What part of a tornado has the fastest winds?
It depends on the tornado.
For most tornadoes the fastest winds occur at the edge of the core.
For other tornadoes, especially large and/or strong ones the strongest winds occur in the suction vorticies, which are like mini tornadoes moving within the main circulation of a tornado. Tornadoes with this feature are called multiple vortex or multivortex tornadoes.
It depends on the tornado. If it is a single vortex tornado the winds near at the edge of the core will be the fastest. However, many of the strongest tornadoes are multivortex, meaning that they have smaller vorticies (almost like mini tornadoes) inside the main vortex. In a multivortex tornado the fastest winds are within these subvortices.
The largest tornado on record was the Hallam, Nebraska tornado of May 22, 2004 at 2.5 miles wide. The tornado with the fastest measured winds was the Moore, Oklahoma tornado of May 3, 1999 with winds of 302 mph. However since most tornadoes do not have their winds measured it is very likely that some other tornadoes had faster winds. The tornado with the fastest forward speed was the Tri-State tornado of March 18, 1925…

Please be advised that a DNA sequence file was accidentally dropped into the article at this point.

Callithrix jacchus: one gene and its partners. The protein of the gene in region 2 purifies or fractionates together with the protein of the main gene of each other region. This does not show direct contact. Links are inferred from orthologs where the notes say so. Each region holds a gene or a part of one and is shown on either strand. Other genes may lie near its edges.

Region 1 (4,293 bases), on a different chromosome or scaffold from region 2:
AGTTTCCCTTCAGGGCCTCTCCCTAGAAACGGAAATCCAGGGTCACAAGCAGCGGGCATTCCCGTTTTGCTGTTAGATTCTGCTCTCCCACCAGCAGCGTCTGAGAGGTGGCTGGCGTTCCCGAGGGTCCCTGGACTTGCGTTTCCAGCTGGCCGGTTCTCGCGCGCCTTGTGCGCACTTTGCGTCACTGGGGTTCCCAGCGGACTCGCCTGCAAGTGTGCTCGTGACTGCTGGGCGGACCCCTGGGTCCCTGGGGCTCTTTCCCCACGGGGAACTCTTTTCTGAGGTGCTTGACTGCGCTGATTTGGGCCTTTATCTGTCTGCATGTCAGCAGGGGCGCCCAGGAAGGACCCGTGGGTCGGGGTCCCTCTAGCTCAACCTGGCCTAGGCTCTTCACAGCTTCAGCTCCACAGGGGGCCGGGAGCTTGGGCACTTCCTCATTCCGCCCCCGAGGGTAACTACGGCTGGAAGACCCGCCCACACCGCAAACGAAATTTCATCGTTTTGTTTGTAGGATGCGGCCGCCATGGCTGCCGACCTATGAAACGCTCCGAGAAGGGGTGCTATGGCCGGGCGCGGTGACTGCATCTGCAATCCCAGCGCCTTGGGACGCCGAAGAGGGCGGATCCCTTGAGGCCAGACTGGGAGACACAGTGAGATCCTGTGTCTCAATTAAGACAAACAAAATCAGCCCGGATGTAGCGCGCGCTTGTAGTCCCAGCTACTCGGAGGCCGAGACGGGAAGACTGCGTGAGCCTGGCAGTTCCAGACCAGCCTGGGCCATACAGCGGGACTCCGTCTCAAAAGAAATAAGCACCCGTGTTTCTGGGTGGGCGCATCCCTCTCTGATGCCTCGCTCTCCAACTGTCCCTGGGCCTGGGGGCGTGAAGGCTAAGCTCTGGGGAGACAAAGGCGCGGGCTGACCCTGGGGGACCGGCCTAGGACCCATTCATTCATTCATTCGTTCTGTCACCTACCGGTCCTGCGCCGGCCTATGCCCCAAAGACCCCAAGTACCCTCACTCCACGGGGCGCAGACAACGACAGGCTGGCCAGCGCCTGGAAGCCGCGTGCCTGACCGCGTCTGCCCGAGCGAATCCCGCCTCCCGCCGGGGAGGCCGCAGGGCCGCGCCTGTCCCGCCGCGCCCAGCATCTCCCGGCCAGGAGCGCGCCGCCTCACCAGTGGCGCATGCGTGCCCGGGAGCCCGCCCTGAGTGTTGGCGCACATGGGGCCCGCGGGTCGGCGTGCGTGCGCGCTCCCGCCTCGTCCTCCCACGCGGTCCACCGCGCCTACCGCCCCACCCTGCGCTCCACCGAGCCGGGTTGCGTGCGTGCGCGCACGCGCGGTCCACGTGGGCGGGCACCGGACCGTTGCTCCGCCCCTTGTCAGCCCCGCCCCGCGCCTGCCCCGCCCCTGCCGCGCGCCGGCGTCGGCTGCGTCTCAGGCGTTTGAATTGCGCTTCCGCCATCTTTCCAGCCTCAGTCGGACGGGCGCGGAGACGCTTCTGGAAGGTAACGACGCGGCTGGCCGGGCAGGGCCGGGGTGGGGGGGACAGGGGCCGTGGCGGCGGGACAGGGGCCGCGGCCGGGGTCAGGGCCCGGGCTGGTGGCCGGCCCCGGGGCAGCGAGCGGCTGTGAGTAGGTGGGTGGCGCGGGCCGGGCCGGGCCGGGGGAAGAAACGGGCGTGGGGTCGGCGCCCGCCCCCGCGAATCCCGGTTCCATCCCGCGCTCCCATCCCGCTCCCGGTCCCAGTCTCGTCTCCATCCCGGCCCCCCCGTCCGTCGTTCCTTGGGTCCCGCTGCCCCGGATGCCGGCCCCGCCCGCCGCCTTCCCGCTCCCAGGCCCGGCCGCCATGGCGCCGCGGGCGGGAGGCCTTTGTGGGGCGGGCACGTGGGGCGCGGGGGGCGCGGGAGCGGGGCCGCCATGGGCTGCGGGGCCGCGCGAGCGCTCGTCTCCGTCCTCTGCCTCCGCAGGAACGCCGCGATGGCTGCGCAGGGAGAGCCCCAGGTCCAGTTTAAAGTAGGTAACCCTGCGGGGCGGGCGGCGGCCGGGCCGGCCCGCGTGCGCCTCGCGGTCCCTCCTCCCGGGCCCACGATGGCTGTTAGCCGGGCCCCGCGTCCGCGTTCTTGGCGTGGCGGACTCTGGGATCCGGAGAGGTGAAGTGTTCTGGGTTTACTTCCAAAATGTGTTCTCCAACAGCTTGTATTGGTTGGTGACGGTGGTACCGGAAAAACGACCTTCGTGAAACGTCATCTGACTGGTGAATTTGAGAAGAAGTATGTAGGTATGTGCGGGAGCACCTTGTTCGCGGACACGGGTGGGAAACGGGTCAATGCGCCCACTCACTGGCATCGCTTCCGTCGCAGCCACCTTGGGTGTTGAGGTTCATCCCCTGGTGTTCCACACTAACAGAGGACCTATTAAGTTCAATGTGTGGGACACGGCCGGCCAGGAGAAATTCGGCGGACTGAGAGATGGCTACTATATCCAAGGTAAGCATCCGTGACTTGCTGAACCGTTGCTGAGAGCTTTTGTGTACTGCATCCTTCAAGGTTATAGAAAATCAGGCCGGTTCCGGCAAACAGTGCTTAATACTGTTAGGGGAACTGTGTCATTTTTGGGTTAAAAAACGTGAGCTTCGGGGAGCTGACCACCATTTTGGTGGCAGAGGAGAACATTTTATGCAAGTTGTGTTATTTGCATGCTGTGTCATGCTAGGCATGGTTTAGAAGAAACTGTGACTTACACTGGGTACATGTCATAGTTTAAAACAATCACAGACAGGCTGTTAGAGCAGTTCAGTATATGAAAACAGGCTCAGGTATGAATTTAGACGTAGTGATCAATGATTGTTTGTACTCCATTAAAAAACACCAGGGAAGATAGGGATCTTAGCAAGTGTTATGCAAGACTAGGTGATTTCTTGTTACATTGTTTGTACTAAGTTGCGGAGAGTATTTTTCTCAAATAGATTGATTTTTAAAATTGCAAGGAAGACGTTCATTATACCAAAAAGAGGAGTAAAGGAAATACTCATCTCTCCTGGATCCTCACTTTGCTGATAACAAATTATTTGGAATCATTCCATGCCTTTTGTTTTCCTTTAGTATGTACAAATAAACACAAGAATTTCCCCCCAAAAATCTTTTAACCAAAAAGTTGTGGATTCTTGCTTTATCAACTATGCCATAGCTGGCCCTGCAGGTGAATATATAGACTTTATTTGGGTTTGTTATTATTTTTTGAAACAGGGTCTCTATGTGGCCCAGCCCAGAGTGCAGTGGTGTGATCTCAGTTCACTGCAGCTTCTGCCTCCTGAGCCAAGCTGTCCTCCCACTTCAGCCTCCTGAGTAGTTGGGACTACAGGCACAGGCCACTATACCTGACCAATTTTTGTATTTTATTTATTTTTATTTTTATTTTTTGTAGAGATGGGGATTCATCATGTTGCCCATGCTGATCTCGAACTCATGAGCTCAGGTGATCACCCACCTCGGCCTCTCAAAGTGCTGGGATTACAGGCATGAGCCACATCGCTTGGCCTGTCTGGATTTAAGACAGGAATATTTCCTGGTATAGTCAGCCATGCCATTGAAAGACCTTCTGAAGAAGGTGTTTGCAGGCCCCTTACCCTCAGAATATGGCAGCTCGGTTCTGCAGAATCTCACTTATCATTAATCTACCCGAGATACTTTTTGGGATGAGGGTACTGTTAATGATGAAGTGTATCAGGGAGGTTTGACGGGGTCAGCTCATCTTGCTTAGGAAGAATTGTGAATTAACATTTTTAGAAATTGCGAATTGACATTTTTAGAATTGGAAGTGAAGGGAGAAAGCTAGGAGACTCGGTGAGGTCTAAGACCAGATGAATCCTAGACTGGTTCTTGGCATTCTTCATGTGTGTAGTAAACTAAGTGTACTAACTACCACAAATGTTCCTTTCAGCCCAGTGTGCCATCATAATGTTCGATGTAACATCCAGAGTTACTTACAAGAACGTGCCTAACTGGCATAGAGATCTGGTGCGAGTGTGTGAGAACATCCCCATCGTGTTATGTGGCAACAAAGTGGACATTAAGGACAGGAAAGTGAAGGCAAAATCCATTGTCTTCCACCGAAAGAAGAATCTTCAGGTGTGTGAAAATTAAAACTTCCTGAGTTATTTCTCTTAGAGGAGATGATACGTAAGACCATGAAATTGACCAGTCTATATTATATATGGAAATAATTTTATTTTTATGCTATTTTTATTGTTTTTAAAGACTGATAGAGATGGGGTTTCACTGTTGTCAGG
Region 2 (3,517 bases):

The fastest winds measured in a tornado were 302 mph in a tornado that struck the Oklahoma City area on May 3, 1999. However, other tornadoes may have had faster winds that were not measured, as it is rare to get an actual wind measurement from a tornado. The fastest known traveling speed of a tornado was 73 mph in the Tr-State tornado of March 18, 1925.
It depends on the cyclone, and the tornado. In some cases cyclone winds and tornado winds fall into the same range. However, tornado winds are generally stronger. By definition, a tornado must produce winds strong enough to cause damage; the same is not true of a cyclone. The very strongest tornadoes produce winds in excess of 300 mph, the fastest winds on earth.
Tornado winds rotate depending on the intensity of the Tornado. The fastest winds are around 261-318 mph (F5 tornado). This has been adjusted to just over 200 mph on the more accurate Enhanced Fujita scale, though winds over 300 mph can still occur. The weakest tornadoes have estimated winds of 65 mph.